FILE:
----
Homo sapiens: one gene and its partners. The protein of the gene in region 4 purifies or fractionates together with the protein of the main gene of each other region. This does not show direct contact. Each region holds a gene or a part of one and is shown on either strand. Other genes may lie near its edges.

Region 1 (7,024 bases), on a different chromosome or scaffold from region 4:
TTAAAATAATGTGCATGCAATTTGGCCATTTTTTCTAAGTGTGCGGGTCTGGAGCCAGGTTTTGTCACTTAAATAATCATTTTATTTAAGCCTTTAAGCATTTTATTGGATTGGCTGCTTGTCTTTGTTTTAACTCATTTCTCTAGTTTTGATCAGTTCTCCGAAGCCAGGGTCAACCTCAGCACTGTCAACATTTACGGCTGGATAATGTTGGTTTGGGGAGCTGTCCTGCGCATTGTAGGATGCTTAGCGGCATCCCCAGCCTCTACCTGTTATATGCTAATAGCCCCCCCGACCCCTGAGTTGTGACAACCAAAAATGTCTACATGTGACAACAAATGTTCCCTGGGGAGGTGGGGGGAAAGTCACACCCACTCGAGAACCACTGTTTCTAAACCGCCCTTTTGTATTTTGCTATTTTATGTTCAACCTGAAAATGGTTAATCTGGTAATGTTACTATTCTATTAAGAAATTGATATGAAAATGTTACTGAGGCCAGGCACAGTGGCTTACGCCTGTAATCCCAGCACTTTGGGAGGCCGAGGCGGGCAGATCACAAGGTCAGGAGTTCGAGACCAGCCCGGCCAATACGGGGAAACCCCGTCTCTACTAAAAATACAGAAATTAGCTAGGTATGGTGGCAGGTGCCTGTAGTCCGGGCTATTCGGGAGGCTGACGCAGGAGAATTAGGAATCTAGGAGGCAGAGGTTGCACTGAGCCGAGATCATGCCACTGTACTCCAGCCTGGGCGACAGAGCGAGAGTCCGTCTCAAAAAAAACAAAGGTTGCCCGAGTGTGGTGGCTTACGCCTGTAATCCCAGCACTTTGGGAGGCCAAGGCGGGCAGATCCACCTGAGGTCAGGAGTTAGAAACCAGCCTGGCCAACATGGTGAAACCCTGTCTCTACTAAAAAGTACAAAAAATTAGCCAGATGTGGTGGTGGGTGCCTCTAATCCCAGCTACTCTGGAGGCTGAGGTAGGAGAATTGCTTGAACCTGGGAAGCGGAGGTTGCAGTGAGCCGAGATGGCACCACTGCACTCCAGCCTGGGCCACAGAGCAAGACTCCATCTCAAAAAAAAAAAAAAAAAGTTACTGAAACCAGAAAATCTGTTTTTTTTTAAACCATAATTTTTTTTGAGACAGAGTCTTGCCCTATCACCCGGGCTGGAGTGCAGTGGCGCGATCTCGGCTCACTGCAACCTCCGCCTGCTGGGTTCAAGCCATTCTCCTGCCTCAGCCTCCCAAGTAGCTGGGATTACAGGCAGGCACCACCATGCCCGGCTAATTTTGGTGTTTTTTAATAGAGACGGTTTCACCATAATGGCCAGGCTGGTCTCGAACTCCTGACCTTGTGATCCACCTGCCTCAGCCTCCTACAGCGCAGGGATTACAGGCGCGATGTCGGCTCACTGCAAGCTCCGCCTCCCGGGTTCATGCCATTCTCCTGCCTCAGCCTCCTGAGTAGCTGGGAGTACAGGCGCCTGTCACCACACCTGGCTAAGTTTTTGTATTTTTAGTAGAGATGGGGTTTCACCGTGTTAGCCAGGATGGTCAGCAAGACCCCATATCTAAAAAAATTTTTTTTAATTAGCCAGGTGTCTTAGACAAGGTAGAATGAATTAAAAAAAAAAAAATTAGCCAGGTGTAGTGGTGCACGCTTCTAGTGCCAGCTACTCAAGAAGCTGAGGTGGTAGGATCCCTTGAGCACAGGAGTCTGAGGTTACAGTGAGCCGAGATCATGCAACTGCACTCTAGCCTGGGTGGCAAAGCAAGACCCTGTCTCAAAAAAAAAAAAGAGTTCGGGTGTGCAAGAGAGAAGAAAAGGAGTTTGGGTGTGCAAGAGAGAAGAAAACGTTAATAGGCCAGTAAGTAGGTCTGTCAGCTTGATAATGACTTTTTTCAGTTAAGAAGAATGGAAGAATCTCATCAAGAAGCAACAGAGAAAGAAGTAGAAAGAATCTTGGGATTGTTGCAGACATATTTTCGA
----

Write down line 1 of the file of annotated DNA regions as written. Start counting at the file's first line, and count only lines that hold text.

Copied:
Homo sapiens: one gene and its partners. The protein of the gene in region 4 purifies or fractionates together with the protein of the main gene of each other region. This does not show direct contact. Each region holds a gene or a part of one and is shown on either strand. Other genes may lie near its edges.